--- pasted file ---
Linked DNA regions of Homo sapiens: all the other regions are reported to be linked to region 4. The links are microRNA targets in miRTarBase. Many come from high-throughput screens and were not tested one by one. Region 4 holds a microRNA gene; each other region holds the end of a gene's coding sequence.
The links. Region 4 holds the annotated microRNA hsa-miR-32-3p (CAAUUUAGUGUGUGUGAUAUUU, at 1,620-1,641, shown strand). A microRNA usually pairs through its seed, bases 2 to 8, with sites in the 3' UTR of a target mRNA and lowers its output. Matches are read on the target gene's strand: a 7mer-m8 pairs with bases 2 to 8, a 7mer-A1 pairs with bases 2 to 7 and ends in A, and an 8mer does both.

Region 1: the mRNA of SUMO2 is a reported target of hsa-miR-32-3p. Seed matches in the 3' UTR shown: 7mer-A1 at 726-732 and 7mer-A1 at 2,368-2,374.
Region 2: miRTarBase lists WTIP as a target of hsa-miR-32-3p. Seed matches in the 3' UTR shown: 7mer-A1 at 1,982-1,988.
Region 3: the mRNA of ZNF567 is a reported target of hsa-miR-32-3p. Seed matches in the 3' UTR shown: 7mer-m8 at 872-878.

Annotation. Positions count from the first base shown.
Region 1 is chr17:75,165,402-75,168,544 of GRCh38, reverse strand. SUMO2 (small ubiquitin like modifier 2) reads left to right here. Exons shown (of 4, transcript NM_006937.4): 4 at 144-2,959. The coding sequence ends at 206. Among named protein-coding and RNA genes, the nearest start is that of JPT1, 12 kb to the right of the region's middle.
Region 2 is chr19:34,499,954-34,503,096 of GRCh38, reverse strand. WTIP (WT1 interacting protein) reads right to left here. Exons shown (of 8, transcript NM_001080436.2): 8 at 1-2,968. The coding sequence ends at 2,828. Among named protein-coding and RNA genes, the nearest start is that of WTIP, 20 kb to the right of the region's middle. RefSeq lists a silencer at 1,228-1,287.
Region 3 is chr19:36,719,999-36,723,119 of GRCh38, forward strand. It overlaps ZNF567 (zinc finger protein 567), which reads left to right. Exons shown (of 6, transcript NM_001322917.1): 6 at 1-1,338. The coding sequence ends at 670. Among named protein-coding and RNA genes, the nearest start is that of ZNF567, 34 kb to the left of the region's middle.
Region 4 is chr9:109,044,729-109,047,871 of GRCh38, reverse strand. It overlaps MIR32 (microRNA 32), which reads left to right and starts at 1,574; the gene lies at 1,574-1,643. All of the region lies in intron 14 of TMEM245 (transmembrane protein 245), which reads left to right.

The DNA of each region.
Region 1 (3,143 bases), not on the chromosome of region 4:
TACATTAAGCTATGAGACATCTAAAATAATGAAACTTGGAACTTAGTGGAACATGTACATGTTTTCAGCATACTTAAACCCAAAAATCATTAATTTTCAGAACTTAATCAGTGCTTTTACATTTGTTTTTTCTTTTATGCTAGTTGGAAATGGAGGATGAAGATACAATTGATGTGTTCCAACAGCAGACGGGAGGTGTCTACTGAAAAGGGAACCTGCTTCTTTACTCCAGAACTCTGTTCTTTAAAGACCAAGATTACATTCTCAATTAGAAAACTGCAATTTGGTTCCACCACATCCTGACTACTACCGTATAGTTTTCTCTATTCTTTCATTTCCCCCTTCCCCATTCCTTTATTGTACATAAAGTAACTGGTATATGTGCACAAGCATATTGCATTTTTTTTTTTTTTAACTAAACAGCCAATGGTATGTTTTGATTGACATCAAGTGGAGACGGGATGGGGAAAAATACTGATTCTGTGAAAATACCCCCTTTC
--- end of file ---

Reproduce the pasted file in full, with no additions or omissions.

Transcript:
Linked DNA regions of Homo sapiens: all the other regions are reported to be linked to region 4. The links are microRNA targets in miRTarBase. Many come from high-throughput screens and were not tested one by one. Region 4 holds a microRNA gene; each other region holds the end of a gene's coding sequence.
The links. Region 4 holds the annotated microRNA hsa-miR-32-3p (CAAUUUAGUGUGUGUGAUAUUU, at 1,620-1,641, shown strand). A microRNA usually pairs through its seed, bases 2 to 8, with sites in the 3' UTR of a target mRNA and lowers its output. Matches are read on the target gene's strand: a 7mer-m8 pairs with bases 2 to 8, a 7mer-A1 pairs with bases 2 to 7 and ends in A, and an 8mer does both.

Region 1: the mRNA of SUMO2 is a reported target of hsa-miR-32-3p. Seed matches in the 3' UTR shown: 7mer-A1 at 726-732 and 7mer-A1 at 2,368-2,374.
Region 2: miRTarBase lists WTIP as a target of hsa-miR-32-3p. Seed matches in the 3' UTR shown: 7mer-A1 at 1,982-1,988.
Region 3: the mRNA of ZNF567 is a reported target of hsa-miR-32-3p. Seed matches in the 3' UTR shown: 7mer-m8 at 872-878.

Annotation. Positions count from the first base shown.
Region 1 is chr17:75,165,402-75,168,544 of GRCh38, reverse strand. SUMO2 (small ubiquitin like modifier 2) reads left to right here. Exons shown (of 4, transcript NM_006937.4): 4 at 144-2,959. The coding sequence ends at 206. Among named protein-coding and RNA genes, the nearest start is that of JPT1, 12 kb to the right of the region's middle.
Region 2 is chr19:34,499,954-34,503,096 of GRCh38, reverse strand. WTIP (WT1 interacting protein) reads right to left here. Exons shown (of 8, transcript NM_001080436.2): 8 at 1-2,968. The coding sequence ends at 2,828. Among named protein-coding and RNA genes, the nearest start is that of WTIP, 20 kb to the right of the region's middle. RefSeq lists a silencer at 1,228-1,287.
Region 3 is chr19:36,719,999-36,723,119 of GRCh38, forward strand. It overlaps ZNF567 (zinc finger protein 567), which reads left to right. Exons shown (of 6, transcript NM_001322917.1): 6 at 1-1,338. The coding sequence ends at 670. Among named protein-coding and RNA genes, the nearest start is that of ZNF567, 34 kb to the left of the region's middle.
Region 4 is chr9:109,044,729-109,047,871 of GRCh38, reverse strand. It overlaps MIR32 (microRNA 32), which reads left to right and starts at 1,574; the gene lies at 1,574-1,643. All of the region lies in intron 14 of TMEM245 (transmembrane protein 245), which reads left to right.

The DNA of each region.
Region 1 (3,143 bases), not on the chromosome of region 4:
TACATTAAGCTATGAGACATCTAAAATAATGAAACTTGGAACTTAGTGGAACATGTACATGTTTTCAGCATACTTAAACCCAAAAATCATTAATTTTCAGAACTTAATCAGTGCTTTTACATTTGTTTTTTCTTTTATGCTAGTTGGAAATGGAGGATGAAGATACAATTGATGTGTTCCAACAGCAGACGGGAGGTGTCTACTGAAAAGGGAACCTGCTTCTTTACTCCAGAACTCTGTTCTTTAAAGACCAAGATTACATTCTCAATTAGAAAACTGCAATTTGGTTCCACCACATCCTGACTACTACCGTATAGTTTTCTCTATTCTTTCATTTCCCCCTTCCCCATTCCTTTATTGTACATAAAGTAACTGGTATATGTGCACAAGCATATTGCATTTTTTTTTTTTTTAACTAAACAGCCAATGGTATGTTTTGATTGACATCAAGTGGAGACGGGATGGGGAAAAATACTGATTCTGTGAAAATACCCCCTTTC